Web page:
“Well – possibly,” said Rachel. “Zlata has this… alternative… idea.” I was starting to feel uncomfortable.

“Why do I get the impression that this somehow involves me?” I asked hesitantly. Rachel looked at her watch, and glanced at Jarad who left the table to fetch her coat and scarf.

“There are one or two complications,” said Rachel, getting out of her seat, taking the items from Jarad, and putting them on. “Unfortunately I don’t have time to go into them now – Michael will be wondering where I am – but let’s just say that we’re in need of an actor who specialises in playing unusual roles in real life. You can imagine how surprised I was when Zlata said she knew someone, and even more when I discovered that I already knew you – albeit as Edwin, boyfriend of my husband’s right-hand woman.” I shot a look at Zlata, who shrugged.

“Yes, well, I’m not entirely sure how I feel about her telling you that!”

“Don’t worry William,” said Rachel, reaching across the table and placing her hand on mine, “your secret is safe with me. Let’s talk tomorrow if that’s okay? I’d like to become your newest client.”

Not twelve hours later Zlata and I were parked in her ancient Mini Cooper, on double yellow lines, in a side street near London Bridge. Ahead of us, on the other side of a busy main road, was an austere looking coffee shop. I took a deep breath and exhaled slowly.

“So, that’s the place eh?” Zlata was leaning forwards, her torso pressed against the steering wheel, her nose almost touching the inside of the windscreen. I checked my watch. It was still on my wrist, which was a good thing, but it was way too early in the morning, which was not. “Why don’t we go in?” I suggested. “I could really use a cup of coffee. I was awake half the night worrying about what will happen if Michael finds out I’m not Edwin; he’ll confront Nathia, my god he might even fire her, and then there will be… ‘ramifications’.” I shuddered.

“That will not happen,” said Zlata, without ever looking at me. “Nobody is telling anyone anything.”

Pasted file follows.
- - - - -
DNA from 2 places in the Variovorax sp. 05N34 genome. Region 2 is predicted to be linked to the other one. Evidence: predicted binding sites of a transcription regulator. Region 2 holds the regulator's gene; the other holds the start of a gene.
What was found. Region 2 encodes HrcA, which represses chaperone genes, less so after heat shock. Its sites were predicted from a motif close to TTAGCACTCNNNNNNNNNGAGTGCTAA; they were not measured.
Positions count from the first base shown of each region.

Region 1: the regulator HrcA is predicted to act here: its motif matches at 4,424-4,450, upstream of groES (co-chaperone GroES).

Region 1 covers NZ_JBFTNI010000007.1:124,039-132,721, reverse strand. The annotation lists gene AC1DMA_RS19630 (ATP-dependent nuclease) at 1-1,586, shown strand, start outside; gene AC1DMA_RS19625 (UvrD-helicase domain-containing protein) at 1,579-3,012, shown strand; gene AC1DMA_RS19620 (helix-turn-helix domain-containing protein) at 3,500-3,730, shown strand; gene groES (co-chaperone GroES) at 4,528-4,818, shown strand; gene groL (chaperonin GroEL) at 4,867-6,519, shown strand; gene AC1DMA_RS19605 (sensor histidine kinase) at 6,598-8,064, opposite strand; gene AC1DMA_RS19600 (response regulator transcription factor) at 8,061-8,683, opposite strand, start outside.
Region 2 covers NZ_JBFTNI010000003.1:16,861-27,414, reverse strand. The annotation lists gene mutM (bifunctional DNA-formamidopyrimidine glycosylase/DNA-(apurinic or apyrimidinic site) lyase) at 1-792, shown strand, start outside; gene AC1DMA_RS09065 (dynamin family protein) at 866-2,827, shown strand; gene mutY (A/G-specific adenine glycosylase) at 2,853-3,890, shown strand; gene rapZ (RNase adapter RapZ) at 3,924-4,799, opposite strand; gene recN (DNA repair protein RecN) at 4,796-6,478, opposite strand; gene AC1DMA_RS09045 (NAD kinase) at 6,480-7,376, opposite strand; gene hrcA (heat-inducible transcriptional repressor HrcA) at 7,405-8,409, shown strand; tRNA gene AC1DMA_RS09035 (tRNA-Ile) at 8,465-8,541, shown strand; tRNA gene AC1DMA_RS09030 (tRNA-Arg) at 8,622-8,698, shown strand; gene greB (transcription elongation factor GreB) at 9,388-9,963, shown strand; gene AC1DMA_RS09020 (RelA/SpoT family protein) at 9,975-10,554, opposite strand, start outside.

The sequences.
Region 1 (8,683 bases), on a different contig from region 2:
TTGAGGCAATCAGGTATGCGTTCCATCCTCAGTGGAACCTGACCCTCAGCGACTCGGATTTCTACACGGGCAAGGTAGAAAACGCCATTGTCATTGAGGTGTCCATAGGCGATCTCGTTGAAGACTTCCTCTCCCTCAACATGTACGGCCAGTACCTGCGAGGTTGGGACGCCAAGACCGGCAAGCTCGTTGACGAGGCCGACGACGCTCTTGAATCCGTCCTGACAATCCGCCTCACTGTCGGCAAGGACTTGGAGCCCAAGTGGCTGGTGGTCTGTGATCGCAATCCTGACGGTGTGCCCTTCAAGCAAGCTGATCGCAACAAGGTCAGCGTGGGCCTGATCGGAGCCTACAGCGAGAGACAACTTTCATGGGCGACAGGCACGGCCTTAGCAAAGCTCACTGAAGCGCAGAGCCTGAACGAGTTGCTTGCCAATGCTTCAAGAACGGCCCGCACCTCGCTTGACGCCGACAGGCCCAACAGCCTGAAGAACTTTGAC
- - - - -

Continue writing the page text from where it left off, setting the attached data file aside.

“You told Rachel!”

“That was different.”

“No it wasn’t!”

“Hush now,” said Zlata, turning to face me. “Look at the cafe.” I glanced back across the road, then at Zlata, who’d resumed her original position. At any moment I expected her to produce a pair of binoculars.

“Yes, it’s still there!” I said. Then frowned. “Not exactly busy, are they?”

“Exactly!” hissed Zlata. “Here we sit – looking at the many peoples; all going and coming. All of them needing something to eat, some coffee, a place to meet other peoples. And yet, no one goes in. No one comes out. It is like it is invisibles.”

“Too expensive, eh? It looks as if it might be quite pricey.” Zlata gave one of her eastern European shrugs. “Terrible food?” She shrugged again. “Okay, so why is it empty? At… nine-forty-five on a Monday morning?”

“It is the magic,” said Zlata.

“You mean like a curse?”

“No! Not like curse – I mean it has no magic! You go in, you drink coffee, you talk, you chat, but no magic. Nothing. It is empty experience.”

“Right,” I said. My stomach rumbled to let me know that it too was empty.

“And not just this restaurant,” continued Zlata, “all of them.”

“There are others?”

“Thirteen. All over London. All dead. All empty. No magic. But we – we have the magic!” Suddenly everything fell into place.

“Are you proposing that Jarad and Rachel merge with these guys?”

“Exactly!” replied Zlata. “It is perfect solution.” I rubbed my tired eyes.

“Well, it’s an interesting idea,” I mused. “But what makes you think Café Al Muteena would be remotely interested?”

“They will,” said Zlata. I narrowed my eyes. I could tell when she was up to something. “It is owned by two gentlemens. The Tahan Brothers. Abdul and Sadaqat. They are Arabian princes.”

“Princes? You’re kidding me.”

“I am deadly and serious. We had… the friendship.”

“The friendship?”

“Yes.” I raised an eyebrow.

“The ‘special’ friendship?”

“Sometimes it was special.”

“You and Abdul?”

“Yes. And his brother.”

“Both of them!?”

“They are very close. They share everything.”

I shook my head in disbelief. “Dear god…”

“And they are very proud men. Very traditional.”

“Not that traditional by the sounds of it!”

“It would be very bad thing if business fail. And so, like all business men, what they don’t have, they buy. We have the magic. They need the magic. They’ll talk to you.” She sat back in her seat and started the ignition.

“Hang on! Me?” I blurted.

“Yes. Of course you. And now we go for coffee – somewhere else.”

“But why me? Why not you?!”

“Our friendship,” said Zlata checking over her shoulder, “–not so special anymore.”

“Okay, well, then Jarad!”

“Jarad not so good with the business meeting. Remember?”

“Rachel then?”

“Like I say, they are traditional.” There was a metallic crunch whilst Zlata went through her usual unique approach to putting a car into first gear. “Arabian business gentlemens only do business with other gentlemens.”

“So because of your not-so-special-relationship, Jarad’s missing business acumen, and Rachel’s misfortune at being female, I have to negotiate with these… gentlemens!”

“Yes. That is about the shape of it.”

“You mean size!”